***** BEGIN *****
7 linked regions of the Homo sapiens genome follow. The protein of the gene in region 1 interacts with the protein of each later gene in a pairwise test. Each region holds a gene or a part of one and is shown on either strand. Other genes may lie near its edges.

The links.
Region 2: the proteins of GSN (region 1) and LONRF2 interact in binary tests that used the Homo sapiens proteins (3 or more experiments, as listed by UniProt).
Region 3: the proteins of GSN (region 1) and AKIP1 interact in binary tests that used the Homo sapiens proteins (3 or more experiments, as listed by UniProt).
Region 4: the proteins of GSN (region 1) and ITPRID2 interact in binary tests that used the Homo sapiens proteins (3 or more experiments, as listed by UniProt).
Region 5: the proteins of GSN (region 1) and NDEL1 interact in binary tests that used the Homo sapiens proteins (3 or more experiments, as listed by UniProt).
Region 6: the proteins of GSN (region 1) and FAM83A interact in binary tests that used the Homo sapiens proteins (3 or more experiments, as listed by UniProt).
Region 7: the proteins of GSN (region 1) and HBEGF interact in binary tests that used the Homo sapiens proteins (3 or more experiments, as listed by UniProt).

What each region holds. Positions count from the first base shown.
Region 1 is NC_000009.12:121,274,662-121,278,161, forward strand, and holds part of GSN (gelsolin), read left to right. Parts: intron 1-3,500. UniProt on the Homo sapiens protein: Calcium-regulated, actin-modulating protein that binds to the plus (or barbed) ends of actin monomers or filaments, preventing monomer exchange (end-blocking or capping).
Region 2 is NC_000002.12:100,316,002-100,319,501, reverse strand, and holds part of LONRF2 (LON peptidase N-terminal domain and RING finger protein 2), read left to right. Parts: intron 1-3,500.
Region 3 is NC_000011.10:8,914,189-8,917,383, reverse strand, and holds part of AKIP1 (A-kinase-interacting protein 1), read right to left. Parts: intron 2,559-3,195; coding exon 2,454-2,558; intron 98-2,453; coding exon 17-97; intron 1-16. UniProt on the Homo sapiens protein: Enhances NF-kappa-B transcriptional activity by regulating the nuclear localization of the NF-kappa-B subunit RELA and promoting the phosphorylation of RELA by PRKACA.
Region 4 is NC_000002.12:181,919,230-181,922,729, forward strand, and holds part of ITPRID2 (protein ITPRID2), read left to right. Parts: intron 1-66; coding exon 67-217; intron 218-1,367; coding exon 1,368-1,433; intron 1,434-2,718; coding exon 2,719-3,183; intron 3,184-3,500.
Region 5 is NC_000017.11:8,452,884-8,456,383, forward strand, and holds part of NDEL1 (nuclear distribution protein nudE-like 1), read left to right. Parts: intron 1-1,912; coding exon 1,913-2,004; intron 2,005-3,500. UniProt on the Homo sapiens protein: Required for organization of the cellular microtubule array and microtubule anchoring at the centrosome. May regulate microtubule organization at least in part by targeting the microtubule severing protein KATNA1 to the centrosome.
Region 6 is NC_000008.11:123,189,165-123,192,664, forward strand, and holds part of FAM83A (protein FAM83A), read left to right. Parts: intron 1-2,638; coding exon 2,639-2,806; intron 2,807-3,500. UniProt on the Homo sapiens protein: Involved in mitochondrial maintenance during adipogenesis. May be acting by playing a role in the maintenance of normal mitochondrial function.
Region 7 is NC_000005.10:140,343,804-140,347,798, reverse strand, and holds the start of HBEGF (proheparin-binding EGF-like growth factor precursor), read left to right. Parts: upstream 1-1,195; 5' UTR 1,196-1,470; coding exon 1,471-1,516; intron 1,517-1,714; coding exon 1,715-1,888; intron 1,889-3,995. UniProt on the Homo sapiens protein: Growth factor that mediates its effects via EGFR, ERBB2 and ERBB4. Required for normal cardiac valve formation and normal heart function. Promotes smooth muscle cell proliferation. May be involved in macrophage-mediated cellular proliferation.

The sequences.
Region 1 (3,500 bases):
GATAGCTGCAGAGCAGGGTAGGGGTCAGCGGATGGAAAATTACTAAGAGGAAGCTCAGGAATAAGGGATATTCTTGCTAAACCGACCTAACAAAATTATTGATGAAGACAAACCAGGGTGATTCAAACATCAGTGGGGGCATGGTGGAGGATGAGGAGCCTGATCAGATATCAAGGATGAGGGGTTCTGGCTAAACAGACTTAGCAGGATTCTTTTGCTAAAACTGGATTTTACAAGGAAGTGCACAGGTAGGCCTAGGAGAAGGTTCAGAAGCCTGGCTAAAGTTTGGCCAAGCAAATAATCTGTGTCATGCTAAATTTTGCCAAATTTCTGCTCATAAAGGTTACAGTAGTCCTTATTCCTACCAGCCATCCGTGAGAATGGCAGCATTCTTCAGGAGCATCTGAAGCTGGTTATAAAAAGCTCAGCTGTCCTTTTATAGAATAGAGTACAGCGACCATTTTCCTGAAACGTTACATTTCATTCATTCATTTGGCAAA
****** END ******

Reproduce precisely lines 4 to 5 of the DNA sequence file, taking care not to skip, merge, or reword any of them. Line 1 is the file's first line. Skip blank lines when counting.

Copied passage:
Region 3: the proteins of GSN (region 1) and AKIP1 interact in binary tests that used the Homo sapiens proteins (3 or more experiments, as listed by UniProt).
Region 4: the proteins of GSN (region 1) and ITPRID2 interact in binary tests that used the Homo sapiens proteins (3 or more experiments, as listed by UniProt).